Friday, June 29, 2007
George Herbert suggested that 'Storms make the oak grow deeper roots' - I think he may have been right - many a storm has passed this way of late, (my dad says it 'poshed' it down - not sure what he means) let's hope he was....(right that is, I mean Herbert not my dad).
Of all the places I have travelled in this world, there is one that moves me more than all the others put together and it's right here in Guernsey.
Walking up the steps of Tower Hill has become a very sobering experience. About half way up the steps is a plaque and its inscription describes the terrifying events of a day in July 1556 when three women were burned at the stake. What happened that day is a chilling rminder of what any religious right is capable of when given total control and power over communities.
Why is it many people shy away from mixing politics and religion? What is it that causes so many to keep these two sides of the same coin seperate? One could argue that maybe some people only entertain small talk and don't want to engage in a conversation of such potential diversity that the party might be spoilt.
The other night such an occasion arose. I suppose with Mr Blair moving on and Mr Brown moving next door, politics was on everyone's agenda as the boys tucked into chillied beef with udon. With a few religious convictions thrown in, it wasn't long before strongly held opinions were flying across the table.
The big disagreement stemmed from my opinion that state and Church should always be kept apart. Some, due to their belief that faith does in fact have real political implications, met this with great indifference. I don't disagree: you only have to look at someone like Martin Luther King Jnr to see that there is an integral connection between faith and politics; it's just I firmly believe that religion should inform politics not control it.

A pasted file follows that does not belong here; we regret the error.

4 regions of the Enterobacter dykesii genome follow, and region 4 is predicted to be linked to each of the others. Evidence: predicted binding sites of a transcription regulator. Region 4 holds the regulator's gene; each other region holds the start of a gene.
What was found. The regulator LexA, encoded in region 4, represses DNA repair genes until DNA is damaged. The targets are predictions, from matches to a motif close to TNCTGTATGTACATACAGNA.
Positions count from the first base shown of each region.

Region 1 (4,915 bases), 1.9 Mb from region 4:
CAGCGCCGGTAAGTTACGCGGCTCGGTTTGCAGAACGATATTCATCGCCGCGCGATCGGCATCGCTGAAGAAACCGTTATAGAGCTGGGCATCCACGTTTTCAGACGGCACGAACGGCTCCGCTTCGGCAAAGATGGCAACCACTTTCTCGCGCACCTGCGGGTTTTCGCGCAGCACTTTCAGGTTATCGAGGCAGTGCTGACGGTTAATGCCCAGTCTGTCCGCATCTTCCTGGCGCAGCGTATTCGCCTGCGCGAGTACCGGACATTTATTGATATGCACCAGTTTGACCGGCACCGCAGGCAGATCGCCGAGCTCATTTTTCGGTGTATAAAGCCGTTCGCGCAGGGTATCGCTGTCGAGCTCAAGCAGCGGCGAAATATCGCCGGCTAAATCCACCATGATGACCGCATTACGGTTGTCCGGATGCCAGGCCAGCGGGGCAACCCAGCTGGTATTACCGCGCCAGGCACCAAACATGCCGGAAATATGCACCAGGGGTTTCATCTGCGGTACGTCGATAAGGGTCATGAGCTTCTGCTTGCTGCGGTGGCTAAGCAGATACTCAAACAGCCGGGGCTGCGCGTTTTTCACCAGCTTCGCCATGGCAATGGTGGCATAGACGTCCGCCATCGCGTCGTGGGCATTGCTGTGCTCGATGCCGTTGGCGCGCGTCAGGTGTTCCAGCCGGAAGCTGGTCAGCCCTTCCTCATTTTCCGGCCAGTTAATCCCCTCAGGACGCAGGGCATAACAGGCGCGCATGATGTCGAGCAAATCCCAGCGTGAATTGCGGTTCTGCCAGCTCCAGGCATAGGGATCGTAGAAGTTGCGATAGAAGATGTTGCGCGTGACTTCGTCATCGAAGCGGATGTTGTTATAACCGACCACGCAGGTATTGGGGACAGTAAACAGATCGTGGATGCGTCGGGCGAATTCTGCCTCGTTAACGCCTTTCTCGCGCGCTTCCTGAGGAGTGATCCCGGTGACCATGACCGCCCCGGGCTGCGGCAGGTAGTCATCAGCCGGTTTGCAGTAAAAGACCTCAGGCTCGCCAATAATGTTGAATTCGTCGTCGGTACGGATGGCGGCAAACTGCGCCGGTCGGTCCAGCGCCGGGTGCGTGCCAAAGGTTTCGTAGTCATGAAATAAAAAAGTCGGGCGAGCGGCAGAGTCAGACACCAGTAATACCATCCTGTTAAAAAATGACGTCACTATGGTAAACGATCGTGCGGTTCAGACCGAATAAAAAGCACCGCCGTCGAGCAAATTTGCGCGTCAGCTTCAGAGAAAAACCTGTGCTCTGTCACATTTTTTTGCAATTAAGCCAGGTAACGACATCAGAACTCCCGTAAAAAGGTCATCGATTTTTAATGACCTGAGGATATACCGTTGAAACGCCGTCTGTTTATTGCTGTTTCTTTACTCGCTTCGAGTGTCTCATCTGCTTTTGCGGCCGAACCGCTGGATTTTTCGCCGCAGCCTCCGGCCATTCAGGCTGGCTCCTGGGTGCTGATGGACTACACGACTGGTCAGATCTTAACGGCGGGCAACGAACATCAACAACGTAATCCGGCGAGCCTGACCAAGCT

My worry is that the religious right has an obsession with taking over the world and I for one don't think this is at all theologicallly sound. The Church should be concerned with how it seasons the world rather than becoming its self-proposed dictator. In other words I believe the Christian mission to be more about quality rather than quantity. My point is that the Church's missionary vision should be one of a kingdom, not an empire - a subtelty which the Church has not always observed (again I refer to the plaque).
The big difference is that, and we see this all too clearly in todays world, an empire seeks to increase its own power and territory; a kingdom (God's anyway) does not need to gain the world, for that world is already God's. For me, it's more about dwelling within and carefully moulding culture. Didn't Jesus liken it to yeast working through a batch of dough, or a seed growing in secret (back to Coupland again)?
One of the main reasons William Temple was one of the most remarkable archbishops Britain has ever seen was because he proposed a pattern for society based on kingdom not empire values (personal freedom and dignity under God). His vision was based on a new partnership between government and faith groups.
So, in our contemporary context, this means the Church would reach out in respectful partnership with other faith traditions, inviting a new dialogue between religion and state about social and political morality. As for democracy, I agree with Jim Wallis, that, 'the biblical view of humanity suggests power and decision making should be decentralised and accountable, not because people are good but because we so often are not.'
A renewed ecumenical community has the ability to assist governments with new visions for a society desperately in need of them. Historically, religion has been a source of guidance for spiritual values and a brush with transcendence should call us to accountability. I remember a while back some timely comments from Rowan Williams regarding his desire to inspire a moral sensibility with ethics rooted in a transcendent reality. His comments were kindom comments not empirical ones.
What I have no desire to return to is what Philip Jenkins describes in his book 'The Next Christendom: The Coming of Global Christianity' - that the hugely influential roles and church leaders now play in the internal politics of American and African states draws 'telling comparisons with medieval Christendom.'
And after once more reading the plaque on Tower Hill, I am not sure that is a journey I want to make.......